Tag: obama

Nicholas D. Kristoff, you got it right! “Beyond Pelvic Politics”

Beyond Pelvic Politics

By Nicholas D. Kristof, The New York Times, 2/11/2012

I MAY not be as theologically sophisticated as American bishops, but I had thought that Jesus talked more about helping the poor than about banning contraceptives.

The debates about pelvic politics over the last week sometimes had a patronizing tone, as if birth control amounted to a chivalrous handout to women of dubious morals. On the contrary, few areas have more impact on more people than birth control — and few are more central to efforts to chip away at poverty.

My well-heeled readers will be furrowing their brows at this point. Birth control is cheap, you’re thinking, and far less expensive than a baby (or an abortion). But for many Americans living on the edge, it’s a borderline luxury.

A 2009 study looked at sexually active American women of modest means, ages 18 to 34, whose economic circumstances had deteriorated. Three-quarters said that they could not afford a baby then. Yet 30 percent had put off a gynecological or family-planning visit to save money. More horrifying, of those using the pill, one-quarter said that they economized by not taking it every day. (My data is from the Guttmacher Institute, a nonpartisan research organization on issues of sexual health.)

One-third of women in another survey said they would switch birth control methods if not for the cost. Nearly half of those women were relying on condoms, and others on nothing more than withdrawal.

The cost of birth control is one reason poor women are more than three times as likely to end up pregnant unintentionally as middle-class women.

In short, birth control is not a frill that can be lightly dropped to avoid offending bishops. Coverage for contraception should be a pillar of our public health policy — and, it seems to me, of any faith-based effort to be our brother’s keeper, or our sister’s.

To understand the centrality of birth control, consider that every dollar that the United States government spends on family planning reduces Medicaid expenditures by $3.74, according to Guttmacher. Likewise, the National Business Group on Health estimated that it costs employers at least an extra 15 percent if they don’t cover contraception in their health plans.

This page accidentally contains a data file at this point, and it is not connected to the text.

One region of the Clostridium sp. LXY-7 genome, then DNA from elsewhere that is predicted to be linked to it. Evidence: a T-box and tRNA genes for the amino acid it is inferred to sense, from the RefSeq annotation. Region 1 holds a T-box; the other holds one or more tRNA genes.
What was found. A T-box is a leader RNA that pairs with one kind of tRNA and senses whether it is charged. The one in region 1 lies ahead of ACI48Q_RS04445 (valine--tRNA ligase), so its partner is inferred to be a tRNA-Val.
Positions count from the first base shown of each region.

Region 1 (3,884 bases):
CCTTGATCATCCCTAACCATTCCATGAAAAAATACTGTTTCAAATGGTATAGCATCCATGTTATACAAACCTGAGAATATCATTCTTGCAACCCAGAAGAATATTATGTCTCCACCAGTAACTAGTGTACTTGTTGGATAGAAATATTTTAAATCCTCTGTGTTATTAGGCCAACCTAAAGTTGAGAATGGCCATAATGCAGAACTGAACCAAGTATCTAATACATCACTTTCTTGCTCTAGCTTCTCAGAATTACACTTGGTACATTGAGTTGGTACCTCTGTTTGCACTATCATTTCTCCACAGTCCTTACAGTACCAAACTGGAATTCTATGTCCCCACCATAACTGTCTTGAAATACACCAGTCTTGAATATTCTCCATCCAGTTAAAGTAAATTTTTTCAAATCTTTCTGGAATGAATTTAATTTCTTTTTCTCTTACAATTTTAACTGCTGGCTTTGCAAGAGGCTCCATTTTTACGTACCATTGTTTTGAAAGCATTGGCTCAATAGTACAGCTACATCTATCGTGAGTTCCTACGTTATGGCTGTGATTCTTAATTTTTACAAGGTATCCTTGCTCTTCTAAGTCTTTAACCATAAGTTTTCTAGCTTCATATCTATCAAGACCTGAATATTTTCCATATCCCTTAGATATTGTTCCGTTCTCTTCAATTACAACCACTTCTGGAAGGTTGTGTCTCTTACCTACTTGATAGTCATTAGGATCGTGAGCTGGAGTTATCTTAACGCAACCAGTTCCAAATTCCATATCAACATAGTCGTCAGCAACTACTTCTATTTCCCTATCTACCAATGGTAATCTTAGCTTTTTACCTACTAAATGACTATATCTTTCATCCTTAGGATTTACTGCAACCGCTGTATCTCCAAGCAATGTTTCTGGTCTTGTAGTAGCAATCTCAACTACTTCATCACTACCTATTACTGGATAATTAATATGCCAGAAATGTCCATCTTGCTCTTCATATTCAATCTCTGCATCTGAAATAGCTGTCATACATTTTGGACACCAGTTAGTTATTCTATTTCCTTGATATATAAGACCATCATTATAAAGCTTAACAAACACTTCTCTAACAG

And of course birth control isn’t just a women’s issue: men can use contraceptives too, and unwanted pregnancies affect not only mothers but also fathers.

This is the backdrop for the uproar over President Obama’s requirement that Catholic universities and hospitals include birth control in their health insurance plans. On Friday, the White House backed off a bit — forging a compromise so that unwilling religious employers would not pay for contraception, while women would still get the coverage — but many administration critics weren’t mollified.

Look, there’s a genuine conflict here. Many religious believers were sincerely offended that Catholic institutions would have to provide coverage for health interventions that the church hierarchy opposed. That counts in my book: it’s best to avoid forcing people to do things that breach their ethical standards.

Then again, it’s not clear how many people actually are offended. A national survey found that 98 percent of sexually active Catholic women use birth control at some point in their lives. Moreover, a survey by the Public Religion Research Institute reported that even among Catholics, 52 percent back the Obama policy: they believe that religiously affiliated universities and hospitals should be obliged to include birth control coverage in insurance plans.

So, does America’s national health policy really need to make a far-reaching exception for Catholic institutions when a majority of Catholics oppose that exception?

I wondered what other religiously affiliated organizations do in this situation. Christian Science traditionally opposed medical care. Does The Christian Science Monitor deny health insurance to employees?

“We offer a standard health insurance package,” John Yemma, the editor, told me.

That makes sense. After all, do we really want to make accommodations across the range of faith? What if organizations affiliated with Jehovah’s Witnesses insisted on health insurance that did not cover blood transfusions? What if ultraconservative Muslim or Jewish organizations objected to health care except at sex-segregated clinics?

The basic principle of American life is that we try to respect religious beliefs, and accommodate them where we can. But we ban polygamy, for example, even for the pious. Your freedom to believe does not always give you a freedom to act.